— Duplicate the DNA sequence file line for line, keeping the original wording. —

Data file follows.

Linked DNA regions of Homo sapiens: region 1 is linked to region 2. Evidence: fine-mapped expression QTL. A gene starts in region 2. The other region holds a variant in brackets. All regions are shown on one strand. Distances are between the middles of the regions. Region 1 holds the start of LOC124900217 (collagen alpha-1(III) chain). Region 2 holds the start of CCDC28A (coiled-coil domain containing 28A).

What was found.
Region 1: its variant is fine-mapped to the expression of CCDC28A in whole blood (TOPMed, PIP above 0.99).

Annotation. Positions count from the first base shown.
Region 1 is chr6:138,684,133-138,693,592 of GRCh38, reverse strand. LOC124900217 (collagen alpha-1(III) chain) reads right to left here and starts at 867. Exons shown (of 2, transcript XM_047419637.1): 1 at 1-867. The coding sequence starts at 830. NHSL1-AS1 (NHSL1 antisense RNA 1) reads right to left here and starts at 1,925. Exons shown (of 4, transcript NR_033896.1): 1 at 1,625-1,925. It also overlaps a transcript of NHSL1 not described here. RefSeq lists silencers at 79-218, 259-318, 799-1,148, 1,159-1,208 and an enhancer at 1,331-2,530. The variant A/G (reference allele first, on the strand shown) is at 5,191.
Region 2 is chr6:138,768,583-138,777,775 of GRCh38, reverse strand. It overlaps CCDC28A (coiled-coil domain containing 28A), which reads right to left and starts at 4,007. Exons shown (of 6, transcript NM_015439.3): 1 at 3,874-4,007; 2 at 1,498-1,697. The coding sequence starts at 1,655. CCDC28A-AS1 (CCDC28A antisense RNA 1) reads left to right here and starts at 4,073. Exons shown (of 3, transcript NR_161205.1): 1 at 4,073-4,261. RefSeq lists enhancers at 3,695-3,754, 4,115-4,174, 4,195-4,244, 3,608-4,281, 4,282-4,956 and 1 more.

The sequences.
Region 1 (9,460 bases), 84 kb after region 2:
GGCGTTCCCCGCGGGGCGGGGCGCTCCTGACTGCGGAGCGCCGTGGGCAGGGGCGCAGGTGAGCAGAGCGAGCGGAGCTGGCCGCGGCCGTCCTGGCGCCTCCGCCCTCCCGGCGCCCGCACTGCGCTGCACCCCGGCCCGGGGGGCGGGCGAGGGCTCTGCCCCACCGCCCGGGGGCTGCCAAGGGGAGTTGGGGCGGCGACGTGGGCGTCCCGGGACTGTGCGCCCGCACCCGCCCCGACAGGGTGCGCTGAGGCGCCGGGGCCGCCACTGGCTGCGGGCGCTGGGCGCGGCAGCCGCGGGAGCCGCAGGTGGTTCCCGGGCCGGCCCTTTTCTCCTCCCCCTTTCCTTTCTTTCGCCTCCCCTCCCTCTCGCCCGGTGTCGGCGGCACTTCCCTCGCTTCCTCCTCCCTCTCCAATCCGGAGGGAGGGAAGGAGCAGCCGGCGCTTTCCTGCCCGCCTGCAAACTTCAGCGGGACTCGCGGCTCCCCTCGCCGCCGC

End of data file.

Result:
Linked DNA regions of Homo sapiens: region 1 is linked to region 2. Evidence: fine-mapped expression QTL. A gene starts in region 2. The other region holds a variant in brackets. All regions are shown on one strand. Distances are between the middles of the regions. Region 1 holds the start of LOC124900217 (collagen alpha-1(III) chain). Region 2 holds the start of CCDC28A (coiled-coil domain containing 28A).

What was found.
Region 1: its variant is fine-mapped to the expression of CCDC28A in whole blood (TOPMed, PIP above 0.99).

Annotation. Positions count from the first base shown.
Region 1 is chr6:138,684,133-138,693,592 of GRCh38, reverse strand. LOC124900217 (collagen alpha-1(III) chain) reads right to left here and starts at 867. Exons shown (of 2, transcript XM_047419637.1): 1 at 1-867. The coding sequence starts at 830. NHSL1-AS1 (NHSL1 antisense RNA 1) reads right to left here and starts at 1,925. Exons shown (of 4, transcript NR_033896.1): 1 at 1,625-1,925. It also overlaps a transcript of NHSL1 not described here. RefSeq lists silencers at 79-218, 259-318, 799-1,148, 1,159-1,208 and an enhancer at 1,331-2,530. The variant A/G (reference allele first, on the strand shown) is at 5,191.
Region 2 is chr6:138,768,583-138,777,775 of GRCh38, reverse strand. It overlaps CCDC28A (coiled-coil domain containing 28A), which reads right to left and starts at 4,007. Exons shown (of 6, transcript NM_015439.3): 1 at 3,874-4,007; 2 at 1,498-1,697. The coding sequence starts at 1,655. CCDC28A-AS1 (CCDC28A antisense RNA 1) reads left to right here and starts at 4,073. Exons shown (of 3, transcript NR_161205.1): 1 at 4,073-4,261. RefSeq lists enhancers at 3,695-3,754, 4,115-4,174, 4,195-4,244, 3,608-4,281, 4,282-4,956 and 1 more.

The sequences.
Region 1 (9,460 bases), 84 kb after region 2:
GGCGTTCCCCGCGGGGCGGGGCGCTCCTGACTGCGGAGCGCCGTGGGCAGGGGCGCAGGTGAGCAGAGCGAGCGGAGCTGGCCGCGGCCGTCCTGGCGCCTCCGCCCTCCCGGCGCCCGCACTGCGCTGCACCCCGGCCCGGGGGGCGGGCGAGGGCTCTGCCCCACCGCCCGGGGGCTGCCAAGGGGAGTTGGGGCGGCGACGTGGGCGTCCCGGGACTGTGCGCCCGCACCCGCCCCGACAGGGTGCGCTGAGGCGCCGGGGCCGCCACTGGCTGCGGGCGCTGGGCGCGGCAGCCGCGGGAGCCGCAGGTGGTTCCCGGGCCGGCCCTTTTCTCCTCCCCCTTTCCTTTCTTTCGCCTCCCCTCCCTCTCGCCCGGTGTCGGCGGCACTTCCCTCGCTTCCTCCTCCCTCTCCAATCCGGAGGGAGGGAAGGAGCAGCCGGCGCTTTCCTGCCCGCCTGCAAACTTCAGCGGGACTCGCGGCTCCCCTCGCCGCCGC